Farmscape for October 27, 2020
Agri-Food Economic Systems warms Canadian agriculture is at risk from shifting global agri-food trade policy.
An agri-food policy note released by Agri-Food Economic Systems looks at the effects of shifting global agri-food trade policy on Canada's agri-food sector and what needs to be done to minimise any negative impacts while capturing opportunities.
The policy note examines the situation that confronts Canada in relation to the agri-food trade interests of the U.S., of China, and of other countries.
Research Lead Dr. Al Mussell notes Canada is vulnerable to sudden stoppages in trade by China and one of the issues of concern will be the trade between the U.S. and China.
Clip-Dr. Al Mussell-Agri-Food Economic Systems:
One of the matters of timing that is coming up of course is the U.S. China Agreement.
It runs for 2020 and 2021, it was only a two year agreement.
I expect that the U.S. believes that it is in their interest to have that agreement renewed.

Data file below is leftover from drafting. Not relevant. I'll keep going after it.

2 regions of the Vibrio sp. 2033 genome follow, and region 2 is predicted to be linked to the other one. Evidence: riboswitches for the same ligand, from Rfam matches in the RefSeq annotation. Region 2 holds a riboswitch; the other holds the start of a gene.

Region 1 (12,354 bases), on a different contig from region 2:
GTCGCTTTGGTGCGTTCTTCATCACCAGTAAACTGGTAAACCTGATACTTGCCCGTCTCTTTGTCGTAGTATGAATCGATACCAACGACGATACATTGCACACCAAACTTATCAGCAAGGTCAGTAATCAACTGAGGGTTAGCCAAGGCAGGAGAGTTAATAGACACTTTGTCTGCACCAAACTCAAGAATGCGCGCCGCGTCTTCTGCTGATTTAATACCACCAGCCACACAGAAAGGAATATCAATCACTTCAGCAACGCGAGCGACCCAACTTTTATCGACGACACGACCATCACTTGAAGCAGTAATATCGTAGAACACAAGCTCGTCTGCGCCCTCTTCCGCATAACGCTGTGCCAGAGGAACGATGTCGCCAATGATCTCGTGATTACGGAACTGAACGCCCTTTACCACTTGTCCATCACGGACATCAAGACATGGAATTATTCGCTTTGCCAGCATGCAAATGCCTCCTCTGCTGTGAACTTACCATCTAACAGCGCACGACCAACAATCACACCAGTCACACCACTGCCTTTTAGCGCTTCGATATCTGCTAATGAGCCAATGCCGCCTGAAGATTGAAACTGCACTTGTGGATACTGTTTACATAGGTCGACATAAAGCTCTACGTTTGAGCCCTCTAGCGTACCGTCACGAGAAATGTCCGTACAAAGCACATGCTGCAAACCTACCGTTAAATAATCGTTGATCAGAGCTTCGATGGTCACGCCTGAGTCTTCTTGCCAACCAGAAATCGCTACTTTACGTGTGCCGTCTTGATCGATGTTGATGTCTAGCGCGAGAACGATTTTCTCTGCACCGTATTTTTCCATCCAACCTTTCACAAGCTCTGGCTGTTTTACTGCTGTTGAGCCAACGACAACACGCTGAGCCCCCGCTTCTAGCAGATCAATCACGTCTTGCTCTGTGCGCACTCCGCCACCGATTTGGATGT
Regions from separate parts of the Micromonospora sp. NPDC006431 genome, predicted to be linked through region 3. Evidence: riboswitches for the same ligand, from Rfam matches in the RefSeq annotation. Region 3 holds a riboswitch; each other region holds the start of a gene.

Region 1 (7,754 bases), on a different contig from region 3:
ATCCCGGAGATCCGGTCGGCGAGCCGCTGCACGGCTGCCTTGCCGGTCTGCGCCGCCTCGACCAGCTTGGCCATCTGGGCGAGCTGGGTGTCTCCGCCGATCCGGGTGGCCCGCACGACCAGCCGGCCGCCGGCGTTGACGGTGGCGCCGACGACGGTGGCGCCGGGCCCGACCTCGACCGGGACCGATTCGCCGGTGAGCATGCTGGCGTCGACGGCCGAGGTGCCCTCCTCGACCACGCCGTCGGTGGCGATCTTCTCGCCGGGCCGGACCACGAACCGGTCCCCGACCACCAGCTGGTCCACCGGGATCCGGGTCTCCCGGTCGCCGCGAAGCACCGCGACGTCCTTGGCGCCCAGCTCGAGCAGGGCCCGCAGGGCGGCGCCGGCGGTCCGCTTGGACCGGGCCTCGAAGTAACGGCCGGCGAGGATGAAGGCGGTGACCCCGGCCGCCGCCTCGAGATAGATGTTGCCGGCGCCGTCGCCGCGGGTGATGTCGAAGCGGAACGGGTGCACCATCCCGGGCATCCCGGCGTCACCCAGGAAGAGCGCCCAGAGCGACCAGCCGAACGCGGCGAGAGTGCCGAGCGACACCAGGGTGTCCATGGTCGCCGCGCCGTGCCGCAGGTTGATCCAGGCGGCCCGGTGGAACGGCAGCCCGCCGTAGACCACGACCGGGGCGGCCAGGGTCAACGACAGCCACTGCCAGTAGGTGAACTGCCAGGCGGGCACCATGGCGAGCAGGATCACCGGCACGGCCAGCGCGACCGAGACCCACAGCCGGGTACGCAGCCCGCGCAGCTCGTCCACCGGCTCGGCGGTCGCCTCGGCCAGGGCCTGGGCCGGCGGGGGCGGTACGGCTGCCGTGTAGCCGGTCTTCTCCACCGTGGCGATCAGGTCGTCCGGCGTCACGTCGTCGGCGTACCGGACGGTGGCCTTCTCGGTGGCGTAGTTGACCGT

It provides preferential access to the Chinese ag and food market for the United States.
One of the things that's interesting is the trade promotion authority that President Trump is operating under and the next President will operate under as well ends in July of 2021.
So there is some pressure to try and get that trade promotion authority renewed so that agreement can be renewed.
As Canadians, we have to worry about, what if it doesn't get renewed?
Again, thinking about pork, the U.S. pork industry has expanded at such a rate that, if they didn't have an export market in China, we would be probably very concerned about U.S. pork exports to Canada and also U.S. exports of pork to third countries and the price depressing effect.
We have to watch out for that very carefully.
Dr. Mussell warns we could also see further increases in U.S. domestic price supports to deal with pricing issues which would make things far worse for Canada.
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